By Andrew Pallotta
Over the last decade, the wealthiest one percent of New Yorkers have benefitted from the lion’s share of income gains. Yet, because of our regressive tax structure, the very rich now pay a smaller share of their income in state and local taxes than middle-class families.
Indeed, a Fiscal Policy Institute report found the state’s top earners – the 1 percent earning above $604,000 annually – pay, on average, 8.1 percent of their income in state and local taxes. Middle-class families with earnings between $35,000 and $99,000 per year are hit with tax bills that range from 11.4 percent to 12 percent of their income.
Unless the state acts, these same millionaires and billionaires are in line to receive a $4 billion tax break – a windfall that would further exacerbate income inequality, punch a giant hole in the state budget and likely trigger devastating cuts to public schools and colleges.
How did we get to this point, and what’s the solution? The so-called millionaires tax, enacted during the Great Recession, expires this year. If Albany fails to extend it, the top tax rate for high earners will fall from 8.82 percent to 6.85 percent, providing billions in tax cuts for the one percent.
Extending the surcharge to recoup that $4 billion is not enough, however. New York’s public schools remain underfunded while years of disinvestment in SUNY, CUNY and the state’s community colleges have weakened these vital public institutions.
To restore fairness to the tax code and ensure the wealthy do their part, New York should extend and expand the millionaires tax with new brackets for those earning more than $5 million a year. Doing so would generate $5.6 billion in revenue that could be invested in public education, health care and infrastructure improvements.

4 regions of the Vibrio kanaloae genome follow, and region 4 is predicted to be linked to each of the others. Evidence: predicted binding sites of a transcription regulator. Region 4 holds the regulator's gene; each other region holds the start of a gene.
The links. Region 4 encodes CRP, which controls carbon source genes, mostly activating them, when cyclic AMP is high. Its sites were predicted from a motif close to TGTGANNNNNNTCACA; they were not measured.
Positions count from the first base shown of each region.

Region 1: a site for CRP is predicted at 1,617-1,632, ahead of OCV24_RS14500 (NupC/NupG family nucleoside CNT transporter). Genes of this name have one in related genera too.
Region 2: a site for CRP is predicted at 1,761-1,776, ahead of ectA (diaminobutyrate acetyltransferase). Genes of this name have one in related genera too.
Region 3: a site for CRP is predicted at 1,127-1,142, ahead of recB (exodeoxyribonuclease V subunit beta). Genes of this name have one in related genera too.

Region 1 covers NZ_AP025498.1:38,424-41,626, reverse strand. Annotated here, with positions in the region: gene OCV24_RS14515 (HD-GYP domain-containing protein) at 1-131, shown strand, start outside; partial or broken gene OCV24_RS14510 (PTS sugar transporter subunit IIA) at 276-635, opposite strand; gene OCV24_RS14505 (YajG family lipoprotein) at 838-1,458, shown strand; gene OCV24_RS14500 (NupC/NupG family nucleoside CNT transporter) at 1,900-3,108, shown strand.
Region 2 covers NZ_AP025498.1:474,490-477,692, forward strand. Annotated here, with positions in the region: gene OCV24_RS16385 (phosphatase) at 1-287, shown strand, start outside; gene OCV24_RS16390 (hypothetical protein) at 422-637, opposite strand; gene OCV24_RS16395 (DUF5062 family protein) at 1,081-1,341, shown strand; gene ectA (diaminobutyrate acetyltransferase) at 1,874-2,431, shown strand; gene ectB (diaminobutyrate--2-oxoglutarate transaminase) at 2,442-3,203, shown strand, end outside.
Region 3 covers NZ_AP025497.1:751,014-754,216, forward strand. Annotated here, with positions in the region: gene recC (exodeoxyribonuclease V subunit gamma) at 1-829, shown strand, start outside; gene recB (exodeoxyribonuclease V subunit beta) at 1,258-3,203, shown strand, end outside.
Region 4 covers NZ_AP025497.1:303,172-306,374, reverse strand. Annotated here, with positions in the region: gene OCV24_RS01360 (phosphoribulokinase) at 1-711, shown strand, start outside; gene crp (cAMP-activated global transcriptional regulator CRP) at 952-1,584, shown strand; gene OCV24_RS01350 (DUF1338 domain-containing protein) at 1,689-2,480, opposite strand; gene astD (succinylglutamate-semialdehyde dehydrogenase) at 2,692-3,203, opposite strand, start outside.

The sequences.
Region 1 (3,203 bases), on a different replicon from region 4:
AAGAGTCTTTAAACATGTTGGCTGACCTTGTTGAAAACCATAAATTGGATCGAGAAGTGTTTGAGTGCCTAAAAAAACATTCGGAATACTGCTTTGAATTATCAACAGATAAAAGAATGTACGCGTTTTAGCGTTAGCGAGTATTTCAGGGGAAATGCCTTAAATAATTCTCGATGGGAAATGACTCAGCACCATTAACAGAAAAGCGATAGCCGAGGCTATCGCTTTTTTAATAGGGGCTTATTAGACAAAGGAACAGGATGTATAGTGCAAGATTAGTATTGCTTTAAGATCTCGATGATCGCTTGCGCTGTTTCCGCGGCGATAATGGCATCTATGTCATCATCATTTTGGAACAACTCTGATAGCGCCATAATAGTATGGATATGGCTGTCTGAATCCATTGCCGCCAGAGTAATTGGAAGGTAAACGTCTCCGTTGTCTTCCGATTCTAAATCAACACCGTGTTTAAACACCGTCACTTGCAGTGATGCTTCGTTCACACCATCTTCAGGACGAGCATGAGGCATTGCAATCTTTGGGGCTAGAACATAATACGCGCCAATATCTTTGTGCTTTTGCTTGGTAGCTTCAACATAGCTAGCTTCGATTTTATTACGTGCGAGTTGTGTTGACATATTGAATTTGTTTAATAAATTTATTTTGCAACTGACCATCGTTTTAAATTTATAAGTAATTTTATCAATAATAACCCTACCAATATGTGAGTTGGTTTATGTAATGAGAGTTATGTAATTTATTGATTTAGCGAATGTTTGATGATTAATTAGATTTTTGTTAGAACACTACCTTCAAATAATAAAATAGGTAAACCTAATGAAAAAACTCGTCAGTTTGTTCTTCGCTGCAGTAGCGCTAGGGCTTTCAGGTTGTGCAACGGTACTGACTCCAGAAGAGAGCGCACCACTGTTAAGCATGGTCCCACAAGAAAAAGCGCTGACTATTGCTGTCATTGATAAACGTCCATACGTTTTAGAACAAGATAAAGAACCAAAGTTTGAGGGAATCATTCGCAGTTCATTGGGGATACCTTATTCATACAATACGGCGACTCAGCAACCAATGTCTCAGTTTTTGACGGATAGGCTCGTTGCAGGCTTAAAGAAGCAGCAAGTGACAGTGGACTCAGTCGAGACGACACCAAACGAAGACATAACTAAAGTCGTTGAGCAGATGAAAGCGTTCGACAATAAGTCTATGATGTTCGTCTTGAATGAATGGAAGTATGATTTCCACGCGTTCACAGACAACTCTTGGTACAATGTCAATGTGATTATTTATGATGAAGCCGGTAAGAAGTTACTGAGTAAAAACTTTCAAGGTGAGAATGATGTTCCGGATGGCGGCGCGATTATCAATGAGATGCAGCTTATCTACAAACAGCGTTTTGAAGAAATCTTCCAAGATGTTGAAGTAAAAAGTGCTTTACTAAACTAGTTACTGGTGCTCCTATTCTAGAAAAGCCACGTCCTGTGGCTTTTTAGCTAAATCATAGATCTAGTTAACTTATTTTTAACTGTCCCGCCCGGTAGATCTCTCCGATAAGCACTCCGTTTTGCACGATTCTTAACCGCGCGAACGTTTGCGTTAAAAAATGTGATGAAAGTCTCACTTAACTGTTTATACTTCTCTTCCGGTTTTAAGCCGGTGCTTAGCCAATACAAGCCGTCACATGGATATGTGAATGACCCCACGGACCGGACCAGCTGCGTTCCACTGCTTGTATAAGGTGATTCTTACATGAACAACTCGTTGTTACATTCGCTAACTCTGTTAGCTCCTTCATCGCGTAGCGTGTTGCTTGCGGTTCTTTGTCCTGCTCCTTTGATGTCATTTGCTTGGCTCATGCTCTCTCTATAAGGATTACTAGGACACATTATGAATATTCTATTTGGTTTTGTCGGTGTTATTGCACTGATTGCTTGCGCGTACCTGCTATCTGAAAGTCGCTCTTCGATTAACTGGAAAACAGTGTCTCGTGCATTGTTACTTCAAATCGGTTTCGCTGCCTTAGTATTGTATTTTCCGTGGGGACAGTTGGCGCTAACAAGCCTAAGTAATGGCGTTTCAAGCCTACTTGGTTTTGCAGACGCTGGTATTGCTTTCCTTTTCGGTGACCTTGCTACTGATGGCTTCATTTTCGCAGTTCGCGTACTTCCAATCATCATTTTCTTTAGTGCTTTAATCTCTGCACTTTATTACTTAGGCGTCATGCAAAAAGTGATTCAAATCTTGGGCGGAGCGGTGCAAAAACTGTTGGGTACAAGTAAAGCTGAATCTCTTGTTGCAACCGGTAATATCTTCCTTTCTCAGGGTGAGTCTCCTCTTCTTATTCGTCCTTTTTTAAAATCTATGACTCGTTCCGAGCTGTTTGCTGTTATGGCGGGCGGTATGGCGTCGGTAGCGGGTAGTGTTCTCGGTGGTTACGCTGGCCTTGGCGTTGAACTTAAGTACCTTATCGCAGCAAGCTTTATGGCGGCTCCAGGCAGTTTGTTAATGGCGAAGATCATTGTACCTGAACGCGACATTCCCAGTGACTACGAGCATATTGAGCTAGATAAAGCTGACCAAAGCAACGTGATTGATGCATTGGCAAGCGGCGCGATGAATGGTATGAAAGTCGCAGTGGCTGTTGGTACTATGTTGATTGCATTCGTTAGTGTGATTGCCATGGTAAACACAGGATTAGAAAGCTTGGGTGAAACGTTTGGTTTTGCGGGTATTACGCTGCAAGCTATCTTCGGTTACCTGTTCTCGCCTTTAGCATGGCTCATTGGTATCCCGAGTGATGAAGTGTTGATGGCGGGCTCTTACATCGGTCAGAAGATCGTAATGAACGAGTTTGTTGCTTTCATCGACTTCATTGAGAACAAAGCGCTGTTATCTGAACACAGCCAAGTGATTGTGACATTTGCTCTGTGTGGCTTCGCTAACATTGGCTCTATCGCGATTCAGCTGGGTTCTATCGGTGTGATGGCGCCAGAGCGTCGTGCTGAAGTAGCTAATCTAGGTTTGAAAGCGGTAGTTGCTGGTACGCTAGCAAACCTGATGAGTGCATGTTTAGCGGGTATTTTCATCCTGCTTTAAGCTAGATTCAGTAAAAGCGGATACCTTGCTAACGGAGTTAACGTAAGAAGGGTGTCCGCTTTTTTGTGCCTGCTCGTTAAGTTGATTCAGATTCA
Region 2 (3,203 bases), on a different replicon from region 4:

Tax fairness should not stop at the state’s income tax rates, however.
Hedge fund managers and partners at private equity firms now benefit from a special tax loophole created just for them. They are allowed to declare their fees as capital gains instead of ordinary income. This so-called “carried interest loophole” means about 500 New Yorkers – the upper echelon of the 1 percenters – get a tax break available only to them, while the rest of us pick up the cost.
Closing the carried interest loophole would bring in an additional $3.5 billion in tax revenue, while treating the income earned by hedge fund managers and private equity partners exactly the same as the income earned by retail clerks, nurses and schoolteachers.
For too long, the wealthy elite have used their power in Albany to win special treatment. It has deprived the state of billions of dollars in needed revenue to properly fund public schools and colleges, while placing a greater burden on the rest of us.
In the name of tax fairness, Albany should extend and expand the millionaires tax, and begin addressing income inequality by eliminating tax loopholes available only to the super-rich.
Andrew Pallotta is executive vice president of the 600,000-member New York State United Teachers.